UHD recv timestamp differs from stream command time spec

I’m using a USRP2 with UHD and starting a receive a short time in the
future. I have an external reference and PPS. Below is the pertinent
code, slightly simplified.

The timestamp returned in the metadata by recv is always off a little
from the time I requested in the stream command. The amount it is off
seems to be consistent and related to the sampling rate. For 25 Msps,
it’s always off by 230 nanoseconds, for 12.5 Msps, it’s off by 270
nanoseconds, for 6.25 Msps, it’s off by 350 nanoseconds. If I receive
one packet at a time using RECV_MODE_ONE_PACKET, the first packet’s
metadata is off by the same amount.

I’m using the latest gnuradio and uhd (the one with USRP1 support).

Should I expect the timestamp in the received metadata to match the
requested time in the stream command?

-Marc

// set_clock_config elided.

uhd::stream_cmd_t
streamCommand(uhd::stream_cmd_t::STREAM_MODE_NUM_SAMPS_AND_DONE);
streamCommand.num_samps = _buffer.size();
streamCommand.stream_now = false;
streamCommand.time_spec = startingTime;
_usrp->issue_stream_cmd(streamCommand);

size_t numReceived = _device->recv(&_buffer[0], _buffer.size(),
metadata,
uhd::io_type_t::COMPLEX_INT16,
uhd::device::RECV_MODE_FULL_BUFF);
// Error checking elided.

fprintf (stdout, “Off by %g nanoseconds.\n”, (metadata.time_spec -
startingTime).get_real_secs()*1e9);

On 09/02/2010 10:39 AM, Marc E. wrote:

metadata is off by the same amount.

I’m using the latest gnuradio and uhd (the one with USRP1 support).

Should I expect the timestamp in the received metadata to match the
requested time in the stream command?

The timestamp that you request is used as the time to turn on the
receiver. The timestamp returned with the data is the time of those
samples at the output of the receive DSP chain. Since there is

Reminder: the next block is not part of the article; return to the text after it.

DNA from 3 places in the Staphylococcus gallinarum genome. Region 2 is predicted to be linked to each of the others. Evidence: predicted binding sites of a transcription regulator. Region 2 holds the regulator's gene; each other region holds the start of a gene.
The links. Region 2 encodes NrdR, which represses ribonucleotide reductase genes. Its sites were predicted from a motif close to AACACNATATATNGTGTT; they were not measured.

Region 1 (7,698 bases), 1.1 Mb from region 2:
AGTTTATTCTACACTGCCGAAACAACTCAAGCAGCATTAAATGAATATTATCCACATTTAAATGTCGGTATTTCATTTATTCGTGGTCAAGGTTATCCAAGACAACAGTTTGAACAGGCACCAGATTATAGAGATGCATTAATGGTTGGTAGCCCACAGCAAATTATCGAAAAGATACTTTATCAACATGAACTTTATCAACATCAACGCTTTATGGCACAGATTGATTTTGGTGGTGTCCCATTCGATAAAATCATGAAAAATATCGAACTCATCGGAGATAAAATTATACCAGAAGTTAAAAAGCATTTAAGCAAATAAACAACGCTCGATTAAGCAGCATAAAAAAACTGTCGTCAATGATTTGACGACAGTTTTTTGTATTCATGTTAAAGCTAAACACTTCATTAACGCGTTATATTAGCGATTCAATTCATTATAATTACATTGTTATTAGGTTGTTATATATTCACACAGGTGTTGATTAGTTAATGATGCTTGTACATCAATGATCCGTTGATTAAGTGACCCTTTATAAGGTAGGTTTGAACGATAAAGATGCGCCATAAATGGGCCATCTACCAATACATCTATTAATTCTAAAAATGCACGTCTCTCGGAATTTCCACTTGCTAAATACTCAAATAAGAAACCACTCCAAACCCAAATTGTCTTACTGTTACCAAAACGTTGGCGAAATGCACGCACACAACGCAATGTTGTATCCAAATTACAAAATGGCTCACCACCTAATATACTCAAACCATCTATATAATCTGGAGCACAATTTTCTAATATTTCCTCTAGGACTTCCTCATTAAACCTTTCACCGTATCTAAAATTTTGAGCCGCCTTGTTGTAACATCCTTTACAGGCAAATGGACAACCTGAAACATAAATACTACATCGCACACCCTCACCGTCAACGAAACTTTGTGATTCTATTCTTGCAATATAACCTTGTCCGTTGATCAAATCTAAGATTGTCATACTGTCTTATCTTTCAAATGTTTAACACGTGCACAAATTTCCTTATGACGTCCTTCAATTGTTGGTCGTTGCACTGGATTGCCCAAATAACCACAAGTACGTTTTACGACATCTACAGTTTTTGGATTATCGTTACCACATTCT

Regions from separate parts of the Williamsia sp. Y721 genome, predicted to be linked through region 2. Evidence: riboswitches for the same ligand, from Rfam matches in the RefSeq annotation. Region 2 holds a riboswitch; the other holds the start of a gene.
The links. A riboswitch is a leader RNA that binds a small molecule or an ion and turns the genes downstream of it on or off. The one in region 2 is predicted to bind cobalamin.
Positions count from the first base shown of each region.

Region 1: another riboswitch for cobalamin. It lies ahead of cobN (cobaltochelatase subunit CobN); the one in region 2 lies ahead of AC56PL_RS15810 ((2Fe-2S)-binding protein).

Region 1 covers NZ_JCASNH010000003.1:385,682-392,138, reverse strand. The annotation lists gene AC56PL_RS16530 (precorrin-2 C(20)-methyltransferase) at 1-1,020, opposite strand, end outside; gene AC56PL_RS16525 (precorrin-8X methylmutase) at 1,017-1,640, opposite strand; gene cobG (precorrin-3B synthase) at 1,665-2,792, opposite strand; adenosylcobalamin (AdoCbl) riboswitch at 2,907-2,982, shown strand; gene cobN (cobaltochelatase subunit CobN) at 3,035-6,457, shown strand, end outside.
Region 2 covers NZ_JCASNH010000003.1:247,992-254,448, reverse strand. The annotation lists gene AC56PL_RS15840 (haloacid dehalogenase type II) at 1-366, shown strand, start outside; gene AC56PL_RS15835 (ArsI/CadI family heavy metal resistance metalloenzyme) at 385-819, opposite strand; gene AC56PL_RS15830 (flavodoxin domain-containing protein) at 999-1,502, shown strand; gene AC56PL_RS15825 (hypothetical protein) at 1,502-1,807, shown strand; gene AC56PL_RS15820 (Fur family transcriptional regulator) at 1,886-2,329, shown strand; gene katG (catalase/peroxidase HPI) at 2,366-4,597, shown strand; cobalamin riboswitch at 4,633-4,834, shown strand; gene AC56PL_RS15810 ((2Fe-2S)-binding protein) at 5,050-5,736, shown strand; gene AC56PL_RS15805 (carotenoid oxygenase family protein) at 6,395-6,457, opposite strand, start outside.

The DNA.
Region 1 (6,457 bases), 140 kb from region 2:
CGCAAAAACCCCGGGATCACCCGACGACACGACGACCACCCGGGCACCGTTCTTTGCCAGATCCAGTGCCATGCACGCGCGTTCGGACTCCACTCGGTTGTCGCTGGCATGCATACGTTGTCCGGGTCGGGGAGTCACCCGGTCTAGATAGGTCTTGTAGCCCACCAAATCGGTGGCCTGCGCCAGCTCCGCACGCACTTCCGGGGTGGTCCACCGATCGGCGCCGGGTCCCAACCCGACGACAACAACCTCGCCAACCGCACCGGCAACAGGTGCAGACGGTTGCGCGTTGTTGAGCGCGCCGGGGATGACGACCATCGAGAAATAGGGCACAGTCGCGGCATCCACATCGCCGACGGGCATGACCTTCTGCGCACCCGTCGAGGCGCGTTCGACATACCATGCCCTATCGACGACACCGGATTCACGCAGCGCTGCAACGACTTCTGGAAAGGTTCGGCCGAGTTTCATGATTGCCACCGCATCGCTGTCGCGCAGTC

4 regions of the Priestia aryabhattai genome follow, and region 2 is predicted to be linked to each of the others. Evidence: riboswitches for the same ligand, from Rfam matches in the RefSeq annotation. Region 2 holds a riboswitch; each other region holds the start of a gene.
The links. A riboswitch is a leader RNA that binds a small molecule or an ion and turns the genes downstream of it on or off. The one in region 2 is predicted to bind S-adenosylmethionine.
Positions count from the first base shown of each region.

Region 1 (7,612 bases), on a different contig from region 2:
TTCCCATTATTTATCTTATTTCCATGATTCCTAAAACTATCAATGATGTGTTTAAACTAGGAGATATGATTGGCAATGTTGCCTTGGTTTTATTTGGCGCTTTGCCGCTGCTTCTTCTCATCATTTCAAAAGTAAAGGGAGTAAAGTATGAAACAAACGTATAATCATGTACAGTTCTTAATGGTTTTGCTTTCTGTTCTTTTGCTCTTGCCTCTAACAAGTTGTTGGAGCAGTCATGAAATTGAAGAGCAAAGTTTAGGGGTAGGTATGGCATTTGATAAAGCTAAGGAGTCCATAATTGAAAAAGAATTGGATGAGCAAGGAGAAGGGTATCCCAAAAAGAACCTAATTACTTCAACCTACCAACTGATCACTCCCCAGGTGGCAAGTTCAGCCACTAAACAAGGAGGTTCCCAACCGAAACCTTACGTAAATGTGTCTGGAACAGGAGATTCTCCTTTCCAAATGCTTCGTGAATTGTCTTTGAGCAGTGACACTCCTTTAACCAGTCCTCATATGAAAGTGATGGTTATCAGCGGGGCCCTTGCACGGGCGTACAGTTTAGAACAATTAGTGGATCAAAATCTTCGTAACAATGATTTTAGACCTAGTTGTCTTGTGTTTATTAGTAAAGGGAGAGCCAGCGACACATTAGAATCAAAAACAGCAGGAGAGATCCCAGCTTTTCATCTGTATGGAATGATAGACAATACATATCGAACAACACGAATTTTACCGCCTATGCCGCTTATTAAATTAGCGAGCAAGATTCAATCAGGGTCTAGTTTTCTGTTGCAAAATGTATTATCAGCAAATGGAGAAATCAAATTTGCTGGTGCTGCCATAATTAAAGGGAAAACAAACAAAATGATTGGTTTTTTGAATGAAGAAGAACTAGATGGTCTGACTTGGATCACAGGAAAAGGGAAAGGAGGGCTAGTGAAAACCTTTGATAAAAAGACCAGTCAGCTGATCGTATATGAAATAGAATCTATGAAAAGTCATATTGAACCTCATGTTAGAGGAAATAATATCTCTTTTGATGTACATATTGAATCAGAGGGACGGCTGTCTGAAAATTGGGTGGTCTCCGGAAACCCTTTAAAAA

decimation in the receive chain, there will be some delay between when
you enable the receiver and when the DSP spits out its first sample.
When using our standard DSP units that we provide in the code, this
delay is a function of the decimation rate.

If you really need your first sample to be at time X, you will need to
send a command which starts the receive chain a little early.

There are two related issues. First, if you are using the standard ATR
settings, the receiver is turned off when you are not receiving.
Nothing powers up instantly, so if you want to have useful reception at
a particular time, you will also need to turn it on early.

The second issue is group delay through the RF, ADC, and DSP. We
demarcate time at the output (decimated) side of the DSP. That data
came in over the air some time earlier, but that time delta is a
function of the daughterboard design and settings (particularly the
filters), the ADC design, and the DSP design and settings. The DSP
delays can be calculated. In any application where you need to know to
the nanosecond the time a particular sample represents at the antenna
port you will need to calibrate the delays.

All of this applies to the TX side as well, in reverse.

Matt

On Sep 2, 2010, at 1:02 PM, Matt E. wrote:

[An excellent answer.]

Thanks!

-Marc

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